The announcement came as the former vice president unveiled the fourth and final plank of his ‘Build Back Better’ economic recovery plan; Doug McKelway reports.

President Trump is weighing in on one of the likely top contenders Democratic challenger Joe Biden’s considering as his running mate

As he was departing the White House for a trip to Texas on Wednesday, the president was asked about Sen. Kamala Harris. Trump answered that the senator from California would “be a fine choice” as Biden’s vice presidential nominee.

President Donald Trump speaks with reporters as he walks to Marine One on the South Lawn of the White House, Wednesday, July 29, 2020, in Washington. Trump is en route to Texas. (AP Photo/Alex Brandon)

Harris – a former Democratic presidential candidate who took aim at Biden last year on the debate stage – is considered to be one of the top contenders that the presumptive Democratic nominee is considering as his running mate.

BIDEN SAYS HE’LL NAME HIS RUNNING MATE THE ‘FIRST WEEK IN AUGUST’

The former vice president told reporters Tuesday in Delaware that he would choose his running mate by “the first week in August.” Saturday is the first day of the new month.

Biden has said for a couple of months that his running mate announcement would come in early August, ahead of the Democratic National  Convention, which starts on Aug. 17. The former vice president told reporters, “I promise, I’ll let you know when I do.”

Speculation that Harris might be Biden’s choice increased on Tuesday – after notes that Biden held in his hand during the news conference had Harris’ name scribbled across the top, as seen in a  photo from the AP. The senator’s name was followed by five talking points: “Do not hold grudges.” “Campaigned with me & Jill.” “Talented.” “Great help to campaign.” “Great respect for her.”

The content of those notes are not new – Biden’s said similar things about Harris the past couple of months.

BIDEN NOTES SUGGEST THAT HARRIS MAY BE RUNNING MATE CHOICE

But the appearance of the notes came soon after a report from Politico that former Sen. Chris Dodd of Connecticut – a longtime Biden friend who’s co-chair of the campaign’s vice presidential vetting committee – still had concerns about Harris due to her takedown of Biden in the first Democratic presidential primary debate in June of last year. The report suggested that Dodd was worried that the senator hadn’t expressed regret for the incident, which briefly boosted her campaign as she put Biden on the ropes during the prime time showdown.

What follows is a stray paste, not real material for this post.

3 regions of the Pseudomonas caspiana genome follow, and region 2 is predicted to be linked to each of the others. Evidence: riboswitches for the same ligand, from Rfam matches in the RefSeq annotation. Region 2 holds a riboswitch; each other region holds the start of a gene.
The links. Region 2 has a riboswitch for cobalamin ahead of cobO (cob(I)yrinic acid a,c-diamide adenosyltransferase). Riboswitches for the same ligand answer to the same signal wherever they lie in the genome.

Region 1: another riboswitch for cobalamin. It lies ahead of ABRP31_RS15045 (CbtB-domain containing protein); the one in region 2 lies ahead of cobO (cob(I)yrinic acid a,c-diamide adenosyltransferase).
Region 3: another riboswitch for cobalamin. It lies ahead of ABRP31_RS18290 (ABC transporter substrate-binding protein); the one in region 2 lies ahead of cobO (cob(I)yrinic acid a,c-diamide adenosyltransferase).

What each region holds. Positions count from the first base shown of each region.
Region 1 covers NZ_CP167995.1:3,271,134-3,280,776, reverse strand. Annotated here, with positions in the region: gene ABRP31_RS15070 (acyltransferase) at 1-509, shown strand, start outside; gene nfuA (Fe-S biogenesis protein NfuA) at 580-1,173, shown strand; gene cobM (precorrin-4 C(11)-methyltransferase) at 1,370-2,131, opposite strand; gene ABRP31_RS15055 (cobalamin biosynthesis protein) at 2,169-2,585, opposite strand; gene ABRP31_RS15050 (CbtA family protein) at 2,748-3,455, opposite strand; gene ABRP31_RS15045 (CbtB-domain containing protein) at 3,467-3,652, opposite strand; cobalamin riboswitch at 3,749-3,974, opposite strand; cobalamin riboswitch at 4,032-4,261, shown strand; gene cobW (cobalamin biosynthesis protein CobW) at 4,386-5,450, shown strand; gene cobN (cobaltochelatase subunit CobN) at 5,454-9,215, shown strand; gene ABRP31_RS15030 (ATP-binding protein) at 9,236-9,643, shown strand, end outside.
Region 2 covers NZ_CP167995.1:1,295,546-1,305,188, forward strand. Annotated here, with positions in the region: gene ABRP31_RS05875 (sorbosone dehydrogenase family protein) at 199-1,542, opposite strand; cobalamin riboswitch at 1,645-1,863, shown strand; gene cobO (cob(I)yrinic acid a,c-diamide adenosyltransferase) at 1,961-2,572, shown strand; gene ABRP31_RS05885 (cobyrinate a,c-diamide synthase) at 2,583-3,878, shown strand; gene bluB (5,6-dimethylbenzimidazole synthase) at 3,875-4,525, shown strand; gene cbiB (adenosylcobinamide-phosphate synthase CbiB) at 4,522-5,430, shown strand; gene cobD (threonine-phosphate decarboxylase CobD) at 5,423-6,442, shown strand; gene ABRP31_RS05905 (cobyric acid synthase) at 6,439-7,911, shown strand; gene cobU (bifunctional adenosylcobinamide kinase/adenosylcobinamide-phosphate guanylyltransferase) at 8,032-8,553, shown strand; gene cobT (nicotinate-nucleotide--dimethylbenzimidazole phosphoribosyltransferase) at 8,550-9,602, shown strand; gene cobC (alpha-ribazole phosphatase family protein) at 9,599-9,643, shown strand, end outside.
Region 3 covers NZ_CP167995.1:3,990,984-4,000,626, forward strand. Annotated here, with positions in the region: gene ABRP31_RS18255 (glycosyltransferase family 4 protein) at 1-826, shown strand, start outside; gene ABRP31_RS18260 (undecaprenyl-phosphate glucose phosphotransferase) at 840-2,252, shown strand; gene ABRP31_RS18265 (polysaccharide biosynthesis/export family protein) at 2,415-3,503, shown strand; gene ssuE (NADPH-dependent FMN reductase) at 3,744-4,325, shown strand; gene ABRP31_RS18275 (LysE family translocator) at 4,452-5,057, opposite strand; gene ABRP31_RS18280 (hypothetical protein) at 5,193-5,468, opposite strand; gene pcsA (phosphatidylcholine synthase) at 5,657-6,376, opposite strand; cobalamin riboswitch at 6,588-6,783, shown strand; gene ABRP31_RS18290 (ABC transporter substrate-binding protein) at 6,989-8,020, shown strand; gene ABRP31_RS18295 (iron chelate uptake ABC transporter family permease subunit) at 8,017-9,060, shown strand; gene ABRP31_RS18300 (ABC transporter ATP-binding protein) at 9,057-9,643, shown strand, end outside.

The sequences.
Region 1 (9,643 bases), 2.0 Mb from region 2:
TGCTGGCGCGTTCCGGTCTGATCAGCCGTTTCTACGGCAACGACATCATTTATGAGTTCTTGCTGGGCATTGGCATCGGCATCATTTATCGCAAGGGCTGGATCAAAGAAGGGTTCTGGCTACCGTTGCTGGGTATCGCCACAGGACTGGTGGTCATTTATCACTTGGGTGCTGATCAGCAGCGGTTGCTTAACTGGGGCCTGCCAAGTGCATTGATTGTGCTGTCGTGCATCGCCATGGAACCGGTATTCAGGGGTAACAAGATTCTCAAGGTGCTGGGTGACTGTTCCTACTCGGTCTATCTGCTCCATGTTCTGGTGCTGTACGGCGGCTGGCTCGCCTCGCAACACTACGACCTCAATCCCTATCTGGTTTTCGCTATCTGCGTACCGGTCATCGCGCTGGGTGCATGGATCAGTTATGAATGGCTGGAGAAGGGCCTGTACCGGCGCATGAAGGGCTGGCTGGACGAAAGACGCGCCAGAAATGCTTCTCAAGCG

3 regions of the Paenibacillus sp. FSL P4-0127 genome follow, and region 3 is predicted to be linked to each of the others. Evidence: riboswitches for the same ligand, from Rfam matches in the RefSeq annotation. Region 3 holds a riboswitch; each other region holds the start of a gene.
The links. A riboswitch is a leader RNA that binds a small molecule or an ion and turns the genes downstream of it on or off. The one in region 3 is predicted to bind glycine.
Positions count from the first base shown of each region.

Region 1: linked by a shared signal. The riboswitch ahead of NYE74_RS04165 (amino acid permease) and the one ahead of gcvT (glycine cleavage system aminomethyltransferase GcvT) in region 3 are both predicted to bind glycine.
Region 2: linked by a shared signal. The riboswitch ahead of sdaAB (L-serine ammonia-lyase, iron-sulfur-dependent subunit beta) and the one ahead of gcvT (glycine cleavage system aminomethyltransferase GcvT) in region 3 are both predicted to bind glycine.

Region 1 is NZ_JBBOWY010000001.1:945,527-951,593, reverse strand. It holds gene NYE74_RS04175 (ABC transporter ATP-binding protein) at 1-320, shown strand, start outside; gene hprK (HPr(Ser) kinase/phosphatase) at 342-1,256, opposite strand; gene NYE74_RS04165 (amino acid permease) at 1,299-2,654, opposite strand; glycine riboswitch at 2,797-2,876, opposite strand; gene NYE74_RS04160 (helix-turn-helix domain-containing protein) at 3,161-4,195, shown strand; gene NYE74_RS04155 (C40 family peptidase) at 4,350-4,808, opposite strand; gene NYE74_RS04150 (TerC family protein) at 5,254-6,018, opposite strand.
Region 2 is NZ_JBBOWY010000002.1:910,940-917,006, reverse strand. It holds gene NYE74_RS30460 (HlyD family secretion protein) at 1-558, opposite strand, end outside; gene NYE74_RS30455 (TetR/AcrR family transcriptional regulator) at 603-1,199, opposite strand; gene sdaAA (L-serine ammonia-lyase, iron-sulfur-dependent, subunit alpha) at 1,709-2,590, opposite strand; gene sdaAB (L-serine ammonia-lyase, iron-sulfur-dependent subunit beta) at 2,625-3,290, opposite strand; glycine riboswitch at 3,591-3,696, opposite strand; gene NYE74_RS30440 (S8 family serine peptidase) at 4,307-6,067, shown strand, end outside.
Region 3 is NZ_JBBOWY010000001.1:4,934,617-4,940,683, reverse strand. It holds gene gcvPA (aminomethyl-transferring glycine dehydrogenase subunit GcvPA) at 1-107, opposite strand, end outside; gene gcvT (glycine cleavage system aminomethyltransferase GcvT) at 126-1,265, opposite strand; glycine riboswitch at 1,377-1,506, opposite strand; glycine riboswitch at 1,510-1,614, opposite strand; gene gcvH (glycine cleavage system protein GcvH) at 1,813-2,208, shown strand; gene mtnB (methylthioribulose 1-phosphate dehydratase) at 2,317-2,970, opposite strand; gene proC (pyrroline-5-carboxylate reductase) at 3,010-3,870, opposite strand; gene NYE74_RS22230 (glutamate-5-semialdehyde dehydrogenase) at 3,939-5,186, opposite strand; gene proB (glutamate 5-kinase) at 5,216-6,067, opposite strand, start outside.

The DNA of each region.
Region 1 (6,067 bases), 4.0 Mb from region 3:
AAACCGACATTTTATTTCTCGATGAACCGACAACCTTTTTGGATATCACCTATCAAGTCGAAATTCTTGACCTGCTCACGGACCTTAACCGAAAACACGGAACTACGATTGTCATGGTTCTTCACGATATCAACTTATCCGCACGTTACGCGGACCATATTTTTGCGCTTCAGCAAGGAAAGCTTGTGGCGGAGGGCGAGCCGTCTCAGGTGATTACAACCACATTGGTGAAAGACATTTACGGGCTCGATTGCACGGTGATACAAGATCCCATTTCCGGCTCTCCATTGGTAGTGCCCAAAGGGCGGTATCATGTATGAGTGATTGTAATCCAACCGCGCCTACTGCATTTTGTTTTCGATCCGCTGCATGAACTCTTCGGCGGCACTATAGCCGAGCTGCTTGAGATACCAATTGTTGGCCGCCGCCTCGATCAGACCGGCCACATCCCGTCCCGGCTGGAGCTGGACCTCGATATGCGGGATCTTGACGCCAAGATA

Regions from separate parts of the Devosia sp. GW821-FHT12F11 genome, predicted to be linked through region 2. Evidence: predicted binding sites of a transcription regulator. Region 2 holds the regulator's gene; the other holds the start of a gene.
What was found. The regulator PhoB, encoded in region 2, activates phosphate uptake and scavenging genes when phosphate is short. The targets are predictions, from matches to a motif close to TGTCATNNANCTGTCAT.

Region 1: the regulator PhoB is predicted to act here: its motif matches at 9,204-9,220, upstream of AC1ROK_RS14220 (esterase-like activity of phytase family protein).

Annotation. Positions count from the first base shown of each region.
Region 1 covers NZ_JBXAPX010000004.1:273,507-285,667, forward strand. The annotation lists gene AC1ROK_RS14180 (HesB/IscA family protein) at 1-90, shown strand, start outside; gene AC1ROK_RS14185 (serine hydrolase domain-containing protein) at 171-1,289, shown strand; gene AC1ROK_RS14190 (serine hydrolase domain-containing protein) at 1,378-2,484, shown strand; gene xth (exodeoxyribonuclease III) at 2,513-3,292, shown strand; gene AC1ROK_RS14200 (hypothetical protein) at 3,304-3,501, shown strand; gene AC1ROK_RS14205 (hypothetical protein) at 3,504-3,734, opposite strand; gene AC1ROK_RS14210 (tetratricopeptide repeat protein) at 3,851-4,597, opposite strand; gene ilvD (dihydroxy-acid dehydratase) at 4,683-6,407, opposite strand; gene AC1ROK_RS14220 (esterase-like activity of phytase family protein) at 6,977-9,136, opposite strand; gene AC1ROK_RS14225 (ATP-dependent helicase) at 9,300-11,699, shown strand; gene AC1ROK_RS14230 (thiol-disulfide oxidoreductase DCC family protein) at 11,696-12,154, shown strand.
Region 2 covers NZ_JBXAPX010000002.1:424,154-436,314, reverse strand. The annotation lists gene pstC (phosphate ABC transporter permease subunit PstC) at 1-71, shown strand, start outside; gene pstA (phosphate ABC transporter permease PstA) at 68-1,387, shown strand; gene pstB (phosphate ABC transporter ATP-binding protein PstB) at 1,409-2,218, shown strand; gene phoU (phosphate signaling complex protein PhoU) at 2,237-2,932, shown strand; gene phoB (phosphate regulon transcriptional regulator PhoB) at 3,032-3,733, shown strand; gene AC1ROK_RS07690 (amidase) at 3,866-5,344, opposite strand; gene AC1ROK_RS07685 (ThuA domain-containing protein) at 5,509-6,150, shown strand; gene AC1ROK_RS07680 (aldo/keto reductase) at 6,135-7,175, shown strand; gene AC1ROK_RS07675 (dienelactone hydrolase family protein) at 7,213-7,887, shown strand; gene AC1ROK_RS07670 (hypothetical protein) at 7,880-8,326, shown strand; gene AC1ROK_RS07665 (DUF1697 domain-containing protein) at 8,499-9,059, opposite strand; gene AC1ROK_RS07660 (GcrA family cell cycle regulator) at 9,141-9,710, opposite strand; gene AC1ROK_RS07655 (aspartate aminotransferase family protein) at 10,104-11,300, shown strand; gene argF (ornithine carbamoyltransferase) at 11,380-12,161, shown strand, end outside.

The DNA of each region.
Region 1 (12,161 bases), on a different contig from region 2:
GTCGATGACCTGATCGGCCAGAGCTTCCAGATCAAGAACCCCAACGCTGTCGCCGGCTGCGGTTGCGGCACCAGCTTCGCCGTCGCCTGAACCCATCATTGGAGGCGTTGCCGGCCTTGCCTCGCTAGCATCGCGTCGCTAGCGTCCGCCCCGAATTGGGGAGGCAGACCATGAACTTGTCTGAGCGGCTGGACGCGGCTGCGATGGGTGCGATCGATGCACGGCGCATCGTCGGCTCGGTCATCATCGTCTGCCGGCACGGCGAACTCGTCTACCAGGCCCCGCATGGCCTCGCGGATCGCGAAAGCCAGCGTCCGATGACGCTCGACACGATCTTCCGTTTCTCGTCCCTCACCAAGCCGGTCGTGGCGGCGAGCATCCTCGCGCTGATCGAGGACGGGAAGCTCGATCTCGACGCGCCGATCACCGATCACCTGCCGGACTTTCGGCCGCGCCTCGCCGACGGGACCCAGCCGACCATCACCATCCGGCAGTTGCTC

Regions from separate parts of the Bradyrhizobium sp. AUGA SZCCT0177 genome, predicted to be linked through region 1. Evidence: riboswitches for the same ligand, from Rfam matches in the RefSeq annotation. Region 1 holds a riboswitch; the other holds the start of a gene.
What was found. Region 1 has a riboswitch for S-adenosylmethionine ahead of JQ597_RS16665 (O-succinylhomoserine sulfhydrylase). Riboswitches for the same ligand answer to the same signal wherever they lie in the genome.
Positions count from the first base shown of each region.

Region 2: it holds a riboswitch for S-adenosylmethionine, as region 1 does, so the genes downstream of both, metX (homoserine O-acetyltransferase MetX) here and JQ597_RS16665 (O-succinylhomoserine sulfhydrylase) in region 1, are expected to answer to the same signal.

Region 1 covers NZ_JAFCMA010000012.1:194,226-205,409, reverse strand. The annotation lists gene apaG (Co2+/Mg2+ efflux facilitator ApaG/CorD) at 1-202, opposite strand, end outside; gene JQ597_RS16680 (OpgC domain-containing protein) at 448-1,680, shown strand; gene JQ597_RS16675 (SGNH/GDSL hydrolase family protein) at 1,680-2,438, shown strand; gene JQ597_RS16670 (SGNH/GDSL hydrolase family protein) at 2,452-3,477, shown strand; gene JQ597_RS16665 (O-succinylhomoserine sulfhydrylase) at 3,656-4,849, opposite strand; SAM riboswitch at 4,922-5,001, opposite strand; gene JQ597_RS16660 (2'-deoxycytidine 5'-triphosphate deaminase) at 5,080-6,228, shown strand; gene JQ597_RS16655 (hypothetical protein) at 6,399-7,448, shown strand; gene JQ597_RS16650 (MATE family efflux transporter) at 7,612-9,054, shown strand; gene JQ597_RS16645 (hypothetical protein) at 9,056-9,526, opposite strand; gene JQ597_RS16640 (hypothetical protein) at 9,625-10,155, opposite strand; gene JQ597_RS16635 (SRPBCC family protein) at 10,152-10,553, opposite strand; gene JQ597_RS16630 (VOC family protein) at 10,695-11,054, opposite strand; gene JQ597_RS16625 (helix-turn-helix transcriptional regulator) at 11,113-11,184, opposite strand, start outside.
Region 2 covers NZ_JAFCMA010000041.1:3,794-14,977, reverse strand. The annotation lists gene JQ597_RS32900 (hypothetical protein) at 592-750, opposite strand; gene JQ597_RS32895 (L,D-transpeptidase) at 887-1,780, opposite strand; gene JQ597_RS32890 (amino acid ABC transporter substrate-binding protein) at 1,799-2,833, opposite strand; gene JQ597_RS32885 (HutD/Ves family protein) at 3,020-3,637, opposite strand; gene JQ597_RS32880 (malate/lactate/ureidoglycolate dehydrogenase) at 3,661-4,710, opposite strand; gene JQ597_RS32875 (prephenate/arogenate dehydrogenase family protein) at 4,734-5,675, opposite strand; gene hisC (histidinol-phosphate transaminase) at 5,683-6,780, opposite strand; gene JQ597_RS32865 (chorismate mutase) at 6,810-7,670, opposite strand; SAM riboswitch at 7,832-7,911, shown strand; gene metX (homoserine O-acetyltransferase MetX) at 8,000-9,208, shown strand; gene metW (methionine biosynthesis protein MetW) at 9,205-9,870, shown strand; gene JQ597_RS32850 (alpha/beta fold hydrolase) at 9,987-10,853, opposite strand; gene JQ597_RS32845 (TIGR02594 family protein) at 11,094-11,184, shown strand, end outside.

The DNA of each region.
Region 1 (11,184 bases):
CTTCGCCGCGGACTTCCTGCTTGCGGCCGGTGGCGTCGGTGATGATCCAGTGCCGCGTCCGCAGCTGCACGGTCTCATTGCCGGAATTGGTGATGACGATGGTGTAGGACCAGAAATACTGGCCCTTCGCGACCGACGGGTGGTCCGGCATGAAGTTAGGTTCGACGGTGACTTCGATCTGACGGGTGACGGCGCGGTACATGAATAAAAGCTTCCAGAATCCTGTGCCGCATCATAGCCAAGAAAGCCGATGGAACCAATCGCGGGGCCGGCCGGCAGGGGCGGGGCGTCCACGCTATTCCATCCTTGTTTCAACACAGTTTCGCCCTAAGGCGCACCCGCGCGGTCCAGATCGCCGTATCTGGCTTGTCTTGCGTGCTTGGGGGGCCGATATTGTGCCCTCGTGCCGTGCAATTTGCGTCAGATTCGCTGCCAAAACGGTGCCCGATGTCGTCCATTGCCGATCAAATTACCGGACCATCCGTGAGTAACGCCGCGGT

The comments that Dodd reportedly made have been criticized by some Democrats, including those who say Harris is unfairly being held to a standard that doesn’t apply to male contenders seeking the White House.

On the debate stage in Miami 13 months ago, Harris criticized comments by the former vice president spotlighting his ability to find common ground during the 1970s with segregationist senators with whom he disagreed, and over his opposition decades ago to federally mandated school busing.

“Do you agree today that you were wrong to oppose busing in America?” Harris – who is Black – asked Biden during the debate.

“There was a little girl in California who was a part of the second class to integrate her public schools, and she was bused to school every day,” she said. “And that little girl was me.”

Biden, who served eight years as vice president to Barack Obama, the first Black president in U.S. history, and who enjoyed strong support from African American voters throughout the primary campaign, angrily said the senator’s comments were “a mischaracterization” of his position.

Biden’s poll numbers briefly edged down after the debate – and Harris enjoyed a short-lived surge in the polls. But her campaign faltered later in the year, and Harris ended her White House bid last December.

By the time she suspended her campaign, the relationship between Harris and Biden had improved. Biden has publicly praised Harris numerous times – and has repeatedly pointed out that he’s thought highly of her since she became close to his late son, Beau Biden, when they both served as attorney general of their respective states.

Harris ended up endorsing Biden and appeared on stage with him – along with another former rival, Sen. Cory Booker of New Jersey – at a rally in Michigan on the eve of that state’s March 10 primary, which the former vice president ended up winning decisively as he moved closer to locking up the Democratic nomination.

“I believe in Joe. I believe in Joe,” Harris said at the rally. “I know Joe. And that’s why I’m supporting him.”

The rally was Biden’s last before the coronavirus pandemic swept across the country, shutting down in-person campaigning. Since then, Harris has campaigned virtually for Biden, headlining events and fundraisers.

Biden announced in March that he’d name a woman as his running mate. The past two months – amid nationwide protests over police brutality against minorities and systemic racism –Biden has faced increased calls to name a Black woman as the party’s vice presidential nominee.

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